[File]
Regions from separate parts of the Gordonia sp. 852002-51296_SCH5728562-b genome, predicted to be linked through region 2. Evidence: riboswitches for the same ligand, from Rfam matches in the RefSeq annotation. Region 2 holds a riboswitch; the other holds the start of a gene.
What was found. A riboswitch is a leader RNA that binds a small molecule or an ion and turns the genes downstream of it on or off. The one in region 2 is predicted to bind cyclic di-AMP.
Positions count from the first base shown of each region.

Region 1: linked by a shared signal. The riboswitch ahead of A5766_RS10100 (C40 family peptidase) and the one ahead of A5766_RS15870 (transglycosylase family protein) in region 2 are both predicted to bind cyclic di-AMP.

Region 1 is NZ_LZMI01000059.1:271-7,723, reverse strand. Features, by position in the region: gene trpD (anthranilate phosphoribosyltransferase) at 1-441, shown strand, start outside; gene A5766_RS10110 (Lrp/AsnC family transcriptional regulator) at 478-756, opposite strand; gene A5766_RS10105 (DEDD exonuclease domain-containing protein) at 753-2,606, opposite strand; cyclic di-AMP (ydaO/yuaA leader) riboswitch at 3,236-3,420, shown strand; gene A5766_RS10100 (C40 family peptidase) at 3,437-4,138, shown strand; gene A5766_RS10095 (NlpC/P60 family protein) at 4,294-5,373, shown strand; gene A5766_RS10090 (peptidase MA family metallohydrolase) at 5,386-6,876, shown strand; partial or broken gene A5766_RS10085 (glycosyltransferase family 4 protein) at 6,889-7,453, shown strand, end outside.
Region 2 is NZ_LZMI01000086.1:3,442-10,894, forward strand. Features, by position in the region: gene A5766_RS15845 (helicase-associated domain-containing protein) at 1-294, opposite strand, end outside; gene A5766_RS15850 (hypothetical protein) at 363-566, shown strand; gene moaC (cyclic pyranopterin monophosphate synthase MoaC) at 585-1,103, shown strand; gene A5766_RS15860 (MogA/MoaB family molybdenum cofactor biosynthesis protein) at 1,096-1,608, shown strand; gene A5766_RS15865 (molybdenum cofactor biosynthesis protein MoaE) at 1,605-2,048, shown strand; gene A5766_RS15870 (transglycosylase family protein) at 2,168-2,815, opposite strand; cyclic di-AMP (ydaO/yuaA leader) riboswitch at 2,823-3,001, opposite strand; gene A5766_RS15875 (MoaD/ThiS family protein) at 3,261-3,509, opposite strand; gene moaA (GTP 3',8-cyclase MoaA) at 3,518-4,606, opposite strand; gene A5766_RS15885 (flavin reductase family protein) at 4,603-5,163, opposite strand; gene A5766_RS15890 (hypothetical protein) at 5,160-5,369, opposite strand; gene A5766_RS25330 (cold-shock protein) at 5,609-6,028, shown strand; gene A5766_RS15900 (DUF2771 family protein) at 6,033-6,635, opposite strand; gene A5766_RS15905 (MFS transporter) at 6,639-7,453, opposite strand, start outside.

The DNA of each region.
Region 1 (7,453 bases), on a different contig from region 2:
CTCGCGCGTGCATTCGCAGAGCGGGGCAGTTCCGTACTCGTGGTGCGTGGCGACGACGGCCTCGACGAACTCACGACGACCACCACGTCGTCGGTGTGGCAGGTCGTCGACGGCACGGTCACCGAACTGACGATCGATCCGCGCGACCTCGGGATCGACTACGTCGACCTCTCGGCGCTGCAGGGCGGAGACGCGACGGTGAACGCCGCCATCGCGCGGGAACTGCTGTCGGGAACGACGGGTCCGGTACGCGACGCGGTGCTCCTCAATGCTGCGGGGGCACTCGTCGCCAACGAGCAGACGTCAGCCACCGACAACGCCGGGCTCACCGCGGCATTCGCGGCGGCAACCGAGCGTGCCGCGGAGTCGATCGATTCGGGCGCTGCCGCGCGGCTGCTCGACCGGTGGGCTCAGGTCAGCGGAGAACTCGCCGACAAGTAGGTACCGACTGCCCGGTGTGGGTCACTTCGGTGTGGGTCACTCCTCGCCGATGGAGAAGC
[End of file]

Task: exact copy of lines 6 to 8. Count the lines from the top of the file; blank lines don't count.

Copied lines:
Region 2 is NZ_LZMI01000086.1:3,442-10,894, forward strand. Features, by position in the region: gene A5766_RS15845 (helicase-associated domain-containing protein) at 1-294, opposite strand, end outside; gene A5766_RS15850 (hypothetical protein) at 363-566, shown strand; gene moaC (cyclic pyranopterin monophosphate synthase MoaC) at 585-1,103, shown strand; gene A5766_RS15860 (MogA/MoaB family molybdenum cofactor biosynthesis protein) at 1,096-1,608, shown strand; gene A5766_RS15865 (molybdenum cofactor biosynthesis protein MoaE) at 1,605-2,048, shown strand; gene A5766_RS15870 (transglycosylase family protein) at 2,168-2,815, opposite strand; cyclic di-AMP (ydaO/yuaA leader) riboswitch at 2,823-3,001, opposite strand; gene A5766_RS15875 (MoaD/ThiS family protein) at 3,261-3,509, opposite strand; gene moaA (GTP 3',8-cyclase MoaA) at 3,518-4,606, opposite strand; gene A5766_RS15885 (flavin reductase family protein) at 4,603-5,163, opposite strand; gene A5766_RS15890 (hypothetical protein) at 5,160-5,369, opposite strand; gene A5766_RS25330 (cold-shock protein) at 5,609-6,028, shown strand; gene A5766_RS15900 (DUF2771 family protein) at 6,033-6,635, opposite strand; gene A5766_RS15905 (MFS transporter) at 6,639-7,453, opposite strand, start outside.

The DNA of each region.
Region 1 (7,453 bases), on a different contig from region 2: